MOSHE KASHER: Well teenage drug addiction worked out pretty well, it was pretty much a smashing success, in that I was good at it. Mostly, I was a teenage derelict. I think now when people ask me, they want me to say I was smoking crack and shooting heroin, unfortunately most of what I was doing was sneaking out of the house, stealing, and dropping acid. You know? The good old days, before the opiate crisis when teenage drug addicts dropped acid, drank 40s, and sometimes we would crush up our attention tumblr_p7egxzydip1rt9msuo1_1280deficit disorder medication and snort that. You know? The innocent times.

PHAWKER: What can you tell me about the criminal part of the book title?

MOSHE KASHER: We were a group of sort of derelict teenagers who were taggers, shoplifters, stole money and hustle however we could to get high and have a good time. As a result of that the Oakland Police Department started to take notice of us. I sort of got my act together when at 16 I was arrested more times than I could count, in and out of juvenile court systems or juvenile drug addiction rehab. There was one point where I was actually sentenced to community service because I bit my mother. It’s a very long story but I will tell you it’s very difficult to intimidate the other fellas on the community service yard when they’re asking you what you did to land there and you’re like, “I bit my momma.” Basically I was a really twisted, fucked up teenager and thankfully I got my shit together pretty young and now I’m a nice young man!

PHAWKER: What can you tell me about the mental patient part of the book title?

MOSHE KASHER: When you live that loud and you’re that sort of obnoxious, violent, and crazy, eventually your parents and the police have enough of you and they institutionalize you. That happened to me one day, I got sent to a mental hospital, which I don’t think exists anymore, in Ross, California because it was the only mental hospital in the area that had an adolescent wing with a sign language interpreting program, so my mom drove me across the bay to one of the most affluent communities in California to lock me up for two weeks. It was right over New Years too, I remember that, and it was truly a terrible disappointment because I had some big plans for that New Years. After that, the illusion of fun rubbed off a little bit and then I started to think it wasn’t as much fun as it was a problem.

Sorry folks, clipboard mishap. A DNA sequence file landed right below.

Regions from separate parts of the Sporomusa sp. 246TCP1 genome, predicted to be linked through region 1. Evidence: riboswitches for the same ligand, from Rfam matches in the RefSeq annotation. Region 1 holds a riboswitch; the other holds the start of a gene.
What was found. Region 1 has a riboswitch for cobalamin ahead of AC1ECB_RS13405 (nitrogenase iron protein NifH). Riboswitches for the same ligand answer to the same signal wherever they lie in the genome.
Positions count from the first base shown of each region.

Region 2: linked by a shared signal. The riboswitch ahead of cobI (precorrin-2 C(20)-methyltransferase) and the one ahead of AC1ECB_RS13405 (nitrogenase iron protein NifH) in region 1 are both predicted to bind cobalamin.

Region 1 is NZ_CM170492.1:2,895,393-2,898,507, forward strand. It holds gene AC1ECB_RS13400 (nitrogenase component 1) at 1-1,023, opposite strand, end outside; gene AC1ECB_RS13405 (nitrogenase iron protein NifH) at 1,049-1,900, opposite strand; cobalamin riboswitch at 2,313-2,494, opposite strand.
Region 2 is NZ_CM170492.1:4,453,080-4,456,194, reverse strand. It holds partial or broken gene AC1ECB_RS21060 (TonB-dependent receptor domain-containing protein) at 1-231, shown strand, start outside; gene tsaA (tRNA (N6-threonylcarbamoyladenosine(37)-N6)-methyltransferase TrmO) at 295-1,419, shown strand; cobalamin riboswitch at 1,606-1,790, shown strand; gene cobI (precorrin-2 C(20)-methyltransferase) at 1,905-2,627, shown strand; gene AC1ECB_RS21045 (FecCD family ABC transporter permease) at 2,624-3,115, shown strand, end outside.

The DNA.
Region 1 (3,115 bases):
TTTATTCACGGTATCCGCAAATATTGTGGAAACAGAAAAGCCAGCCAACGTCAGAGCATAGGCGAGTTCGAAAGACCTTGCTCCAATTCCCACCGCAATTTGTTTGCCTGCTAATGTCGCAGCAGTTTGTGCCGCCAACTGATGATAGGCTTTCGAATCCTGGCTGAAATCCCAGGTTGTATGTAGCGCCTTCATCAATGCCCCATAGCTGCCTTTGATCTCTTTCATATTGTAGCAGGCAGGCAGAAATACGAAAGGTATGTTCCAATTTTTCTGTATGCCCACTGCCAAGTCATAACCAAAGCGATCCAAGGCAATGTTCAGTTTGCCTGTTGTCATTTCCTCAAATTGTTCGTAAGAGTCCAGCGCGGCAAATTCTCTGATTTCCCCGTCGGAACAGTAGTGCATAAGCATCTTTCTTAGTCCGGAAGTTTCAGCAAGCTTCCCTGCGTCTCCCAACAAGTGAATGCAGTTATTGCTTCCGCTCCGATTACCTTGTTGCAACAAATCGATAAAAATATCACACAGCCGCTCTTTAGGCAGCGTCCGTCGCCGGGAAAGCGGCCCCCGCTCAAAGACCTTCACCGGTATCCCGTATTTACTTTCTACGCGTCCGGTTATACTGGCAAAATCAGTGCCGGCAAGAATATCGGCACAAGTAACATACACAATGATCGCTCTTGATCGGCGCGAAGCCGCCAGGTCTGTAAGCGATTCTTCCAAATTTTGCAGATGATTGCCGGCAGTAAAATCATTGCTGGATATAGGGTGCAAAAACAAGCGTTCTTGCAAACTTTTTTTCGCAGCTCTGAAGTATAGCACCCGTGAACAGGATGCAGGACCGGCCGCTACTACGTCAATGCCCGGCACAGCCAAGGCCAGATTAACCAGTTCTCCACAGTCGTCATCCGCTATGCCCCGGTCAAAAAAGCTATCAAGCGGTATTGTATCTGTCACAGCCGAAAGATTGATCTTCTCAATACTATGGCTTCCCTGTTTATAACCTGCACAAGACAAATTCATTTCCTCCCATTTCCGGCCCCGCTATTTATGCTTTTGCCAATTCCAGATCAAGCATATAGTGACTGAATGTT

PHAWKER: So what was your “Eureka!” moment when you decided that being a comedian was what you were going to do with your life? Who are some of your early comedic influences?

MOSHE KASHER: You mean was I ever sitting in a padded cell in the Ross Mental Hospital and thought, “I know! I’ll turn these tears into the tears of a clown.” Unfortunately, not really. I kinda feel like eureka moments are a myth. Not that anyone’s never had one, but I feel like they allow people to stay in their horrible lives longer than they should because they’ll go, “I’ll just have a moment when I’ll realize I can’t do this anymore.” Unfortunately, that’s not really how it works most of the time. Most of the time there isn’t a eureka moment, there’s a slow grind that keeps going and you’re like, “Oh I’ve hit bottom.” You know, as everyone says, “You hit bottom when you stop digging.” I didn’t have a pop my head out of my ass moment, I had a lot of pull-my-head-out-of-my-ass moments and then finally I went to rehab for the last time right before I turned 16, and then it was years of kind of getting my mental health on. Years went Kasher In The Ryeby and I always wanted to be a writer ever since I was a little kid, I also acted, so when I saw a friend doing stand-up, I was like, “Aha! That is the combination of writing and acting that I’ve been looking for.” You do it all yourself. So I tried an open mic, and I guess that was in 2001 and the rest is sort of history.

PHAWKER: Curious what your take is on the whole Woody Allen controversy specifically and the #MeToo movement in general?